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Capturing the stories behind the numbers: The Auckland Regional Community Stroke Study (ARCOS IV), a qualitative study

Authors

  • Sandy J. Rutherford,

    1. Person Centered Rehabilitation Centre, Faculty of Health and Environmental Sciences, Auckland University of Technology, Auckland, New , Zealand
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  • Alice Theadom,

    1. National Institute for Stroke and Applied Neurosciences, Faculty of Health and Environmental Sciences, Auckland University of Technology, Auckland, New Zealand
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  • Amy Jones,

    1. National Institute for Stroke and Applied Neurosciences, Faculty of Health and Environmental Sciences, Auckland University of Technology, Auckland, New Zealand
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  • Clare Hocking,

    1. School of Rehabilitation and Occupation Studies, Auckland University of Technology, Auckland, New Zealand
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  • Valery Feigin,

    1. National Institute for Stroke and Applied Neurosciences, Faculty of Health and Environmental Sciences, Auckland University of Technology, Auckland, New Zealand
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  • Rita Krishnamurthi,

    1. National Institute for Stroke and Applied Neurosciences, Faculty of Health and Environmental Sciences, Auckland University of Technology, Auckland, New Zealand
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  • Bruce Kent,

    1. Person Centered Rehabilitation Centre, Faculty of Health and Environmental Sciences, Auckland University of Technology, Auckland, New , Zealand
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  • Suzanne Barker-Collo,

    1. Department of Psychology, University of Auckland, Auckland, New Zealand
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  • Kathryn M. McPherson

    Corresponding author
    1. Person Centered Rehabilitation Centre, Faculty of Health and Environmental Sciences, Auckland University of Technology, Auckland, New , Zealand
    • Correspondence: Kathryn McPherson*, Person Centred Research Centre, School of Rehabilitation and Occupation Studies, School of Public Health and Psychosocial Studies, Faculty of Health and Environmental Sciences, AUT University, AUT North Shore Campus, 90 Akoranga Dr, Northcote 0627, Private Bag 92006, Auckland 1142, New Zealand.

      E-mail: katmcphe@aut.ac.nz

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  • Conflicts of interest: None declared.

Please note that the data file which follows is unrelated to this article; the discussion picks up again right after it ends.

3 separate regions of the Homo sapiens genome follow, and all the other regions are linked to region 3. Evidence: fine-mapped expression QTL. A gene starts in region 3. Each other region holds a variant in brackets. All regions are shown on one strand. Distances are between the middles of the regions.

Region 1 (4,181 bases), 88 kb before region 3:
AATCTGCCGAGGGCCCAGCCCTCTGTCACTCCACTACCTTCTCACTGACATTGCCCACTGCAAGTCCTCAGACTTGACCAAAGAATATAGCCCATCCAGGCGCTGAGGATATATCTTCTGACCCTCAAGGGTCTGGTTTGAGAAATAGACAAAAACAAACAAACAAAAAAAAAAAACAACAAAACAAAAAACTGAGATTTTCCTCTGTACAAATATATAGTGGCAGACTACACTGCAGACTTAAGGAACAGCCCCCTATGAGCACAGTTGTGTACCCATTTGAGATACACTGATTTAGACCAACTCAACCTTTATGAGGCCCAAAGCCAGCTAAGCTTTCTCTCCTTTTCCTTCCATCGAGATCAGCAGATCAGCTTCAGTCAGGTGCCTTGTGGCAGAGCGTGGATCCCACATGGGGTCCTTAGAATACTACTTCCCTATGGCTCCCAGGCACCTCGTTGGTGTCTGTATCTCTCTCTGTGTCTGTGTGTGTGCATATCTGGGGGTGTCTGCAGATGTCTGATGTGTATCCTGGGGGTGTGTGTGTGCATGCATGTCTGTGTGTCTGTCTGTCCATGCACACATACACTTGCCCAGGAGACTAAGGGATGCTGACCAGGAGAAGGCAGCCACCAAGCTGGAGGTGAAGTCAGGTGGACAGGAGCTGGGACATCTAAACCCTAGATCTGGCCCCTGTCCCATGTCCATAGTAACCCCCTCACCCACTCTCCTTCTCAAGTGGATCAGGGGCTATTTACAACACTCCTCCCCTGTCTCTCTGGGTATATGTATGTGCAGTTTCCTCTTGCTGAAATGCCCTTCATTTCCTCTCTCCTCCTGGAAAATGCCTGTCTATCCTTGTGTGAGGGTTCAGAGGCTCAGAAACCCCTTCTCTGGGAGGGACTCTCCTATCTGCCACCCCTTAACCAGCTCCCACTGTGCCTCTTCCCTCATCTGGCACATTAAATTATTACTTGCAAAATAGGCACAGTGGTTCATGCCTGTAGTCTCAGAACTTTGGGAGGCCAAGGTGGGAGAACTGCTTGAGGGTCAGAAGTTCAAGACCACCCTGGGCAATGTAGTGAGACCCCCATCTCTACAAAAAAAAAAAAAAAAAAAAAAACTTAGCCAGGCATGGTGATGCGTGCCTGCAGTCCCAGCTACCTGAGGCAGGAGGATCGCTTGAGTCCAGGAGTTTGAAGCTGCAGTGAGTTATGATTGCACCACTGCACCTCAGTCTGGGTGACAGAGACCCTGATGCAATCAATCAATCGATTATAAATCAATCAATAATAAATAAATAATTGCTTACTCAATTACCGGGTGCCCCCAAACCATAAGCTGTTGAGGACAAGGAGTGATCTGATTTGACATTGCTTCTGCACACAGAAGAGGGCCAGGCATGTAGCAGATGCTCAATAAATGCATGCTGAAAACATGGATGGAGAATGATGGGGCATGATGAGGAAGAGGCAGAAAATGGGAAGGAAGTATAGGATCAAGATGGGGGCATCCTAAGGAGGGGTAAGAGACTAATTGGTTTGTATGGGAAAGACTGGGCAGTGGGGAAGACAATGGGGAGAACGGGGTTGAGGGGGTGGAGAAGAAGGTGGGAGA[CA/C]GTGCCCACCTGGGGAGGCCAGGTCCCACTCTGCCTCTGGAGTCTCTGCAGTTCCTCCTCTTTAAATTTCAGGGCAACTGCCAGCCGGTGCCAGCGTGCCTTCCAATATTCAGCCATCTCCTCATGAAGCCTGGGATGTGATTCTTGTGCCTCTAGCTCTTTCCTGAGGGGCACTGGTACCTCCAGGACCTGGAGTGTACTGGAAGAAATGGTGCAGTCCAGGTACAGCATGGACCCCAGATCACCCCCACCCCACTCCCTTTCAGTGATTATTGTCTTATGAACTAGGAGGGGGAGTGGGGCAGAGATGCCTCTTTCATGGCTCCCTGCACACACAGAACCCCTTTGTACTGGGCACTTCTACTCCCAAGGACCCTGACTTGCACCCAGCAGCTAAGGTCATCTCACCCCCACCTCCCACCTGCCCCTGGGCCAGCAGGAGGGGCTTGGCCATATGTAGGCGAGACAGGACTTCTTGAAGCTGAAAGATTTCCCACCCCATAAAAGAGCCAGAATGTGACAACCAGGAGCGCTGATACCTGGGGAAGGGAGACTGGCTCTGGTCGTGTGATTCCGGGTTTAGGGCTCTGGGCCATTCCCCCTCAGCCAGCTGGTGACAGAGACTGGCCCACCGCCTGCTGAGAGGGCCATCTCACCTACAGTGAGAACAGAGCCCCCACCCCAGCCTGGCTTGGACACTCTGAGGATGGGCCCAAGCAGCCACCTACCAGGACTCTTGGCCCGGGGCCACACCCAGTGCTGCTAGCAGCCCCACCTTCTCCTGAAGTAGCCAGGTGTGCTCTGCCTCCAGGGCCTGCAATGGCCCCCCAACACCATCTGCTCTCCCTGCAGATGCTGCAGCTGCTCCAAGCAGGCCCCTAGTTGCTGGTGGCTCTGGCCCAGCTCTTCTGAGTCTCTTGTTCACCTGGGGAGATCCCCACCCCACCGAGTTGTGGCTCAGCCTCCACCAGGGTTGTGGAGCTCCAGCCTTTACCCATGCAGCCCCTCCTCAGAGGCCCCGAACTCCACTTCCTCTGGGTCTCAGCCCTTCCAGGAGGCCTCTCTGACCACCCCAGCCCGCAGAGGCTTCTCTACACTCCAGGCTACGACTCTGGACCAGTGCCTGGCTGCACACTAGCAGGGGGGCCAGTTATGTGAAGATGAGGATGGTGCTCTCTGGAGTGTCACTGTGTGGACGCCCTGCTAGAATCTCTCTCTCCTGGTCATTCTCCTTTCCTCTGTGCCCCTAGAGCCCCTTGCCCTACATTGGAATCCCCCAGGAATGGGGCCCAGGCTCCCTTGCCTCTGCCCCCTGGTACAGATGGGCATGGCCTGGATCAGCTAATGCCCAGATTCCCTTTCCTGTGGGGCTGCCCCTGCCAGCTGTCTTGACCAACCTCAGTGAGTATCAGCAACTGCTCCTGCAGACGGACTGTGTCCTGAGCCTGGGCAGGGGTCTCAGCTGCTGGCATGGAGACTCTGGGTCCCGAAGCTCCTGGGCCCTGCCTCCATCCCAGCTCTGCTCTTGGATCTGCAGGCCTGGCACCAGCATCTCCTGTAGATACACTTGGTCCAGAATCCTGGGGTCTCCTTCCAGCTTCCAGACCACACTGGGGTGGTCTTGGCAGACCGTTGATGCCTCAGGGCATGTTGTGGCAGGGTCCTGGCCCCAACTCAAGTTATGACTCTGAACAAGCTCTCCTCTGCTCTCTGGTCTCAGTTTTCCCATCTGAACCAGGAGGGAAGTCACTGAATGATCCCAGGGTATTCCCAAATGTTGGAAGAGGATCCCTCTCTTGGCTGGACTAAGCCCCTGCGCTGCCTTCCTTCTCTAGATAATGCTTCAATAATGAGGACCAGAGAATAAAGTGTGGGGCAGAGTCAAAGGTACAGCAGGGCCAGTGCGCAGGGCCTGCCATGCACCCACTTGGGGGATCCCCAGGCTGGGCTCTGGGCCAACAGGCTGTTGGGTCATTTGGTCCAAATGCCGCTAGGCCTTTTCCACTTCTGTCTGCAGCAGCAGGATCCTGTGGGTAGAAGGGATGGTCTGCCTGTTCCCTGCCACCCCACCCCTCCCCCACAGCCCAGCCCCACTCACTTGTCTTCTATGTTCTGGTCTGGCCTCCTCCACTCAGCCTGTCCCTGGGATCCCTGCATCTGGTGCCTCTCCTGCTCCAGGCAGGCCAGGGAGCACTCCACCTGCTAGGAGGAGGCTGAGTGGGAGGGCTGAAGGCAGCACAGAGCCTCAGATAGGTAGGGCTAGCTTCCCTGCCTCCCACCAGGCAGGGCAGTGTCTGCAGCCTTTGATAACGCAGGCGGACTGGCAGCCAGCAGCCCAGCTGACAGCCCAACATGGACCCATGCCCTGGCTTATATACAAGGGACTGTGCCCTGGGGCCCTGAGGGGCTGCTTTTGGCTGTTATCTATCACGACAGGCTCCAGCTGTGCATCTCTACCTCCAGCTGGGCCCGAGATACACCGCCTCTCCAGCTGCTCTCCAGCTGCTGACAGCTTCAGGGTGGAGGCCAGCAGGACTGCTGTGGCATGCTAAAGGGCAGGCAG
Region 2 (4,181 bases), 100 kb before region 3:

Abstract

Background

Qualitative data can add value and understanding to more traditional epidemiological studies. This study was designed to complement the quantitative data from the incidence study the Auckland Regional Community Stroke Study or ARCOS-IV by using qualitative methods to uncover the richer detail of life as a stroke survivor, thereby extending our understanding of the impact of stroke.

Aims

The aims of the study were to identify how the experience of recovery and adaptation changes over time after stroke; and to elicit the strategies people with stroke and their whānau/family use and find helpful in living life after stroke. The aim of this paper is to describe the methodology and also the challenges and advantages of embedding qualitative research into a large epidemiological study.

Methods

Longitudinal study utilizing a Qualitative Description design in a subset of those taking part in the incidence study. Participants will be interviewed at 6, 12, 24, and 36 months after stroke. Semistructured interviews will explore three key areas: (1) issues of importance to people following a stroke and their whānau/family; (2) the perceived impact on people's sense of recovery, adaptation, and hopes; and (3) key strategies that people with stroke and their whānau/family use and find most helpful in living life after stroke. Thematic analysis will be conducted using iterative constant comparative methods.

Conclusions

This methodology paper demonstrates the application of mixed methods in epidemiology. It also considers some of the practical and methodological issues that have emerged and may provide a useful framework for other qualitative projects in population-based studies.

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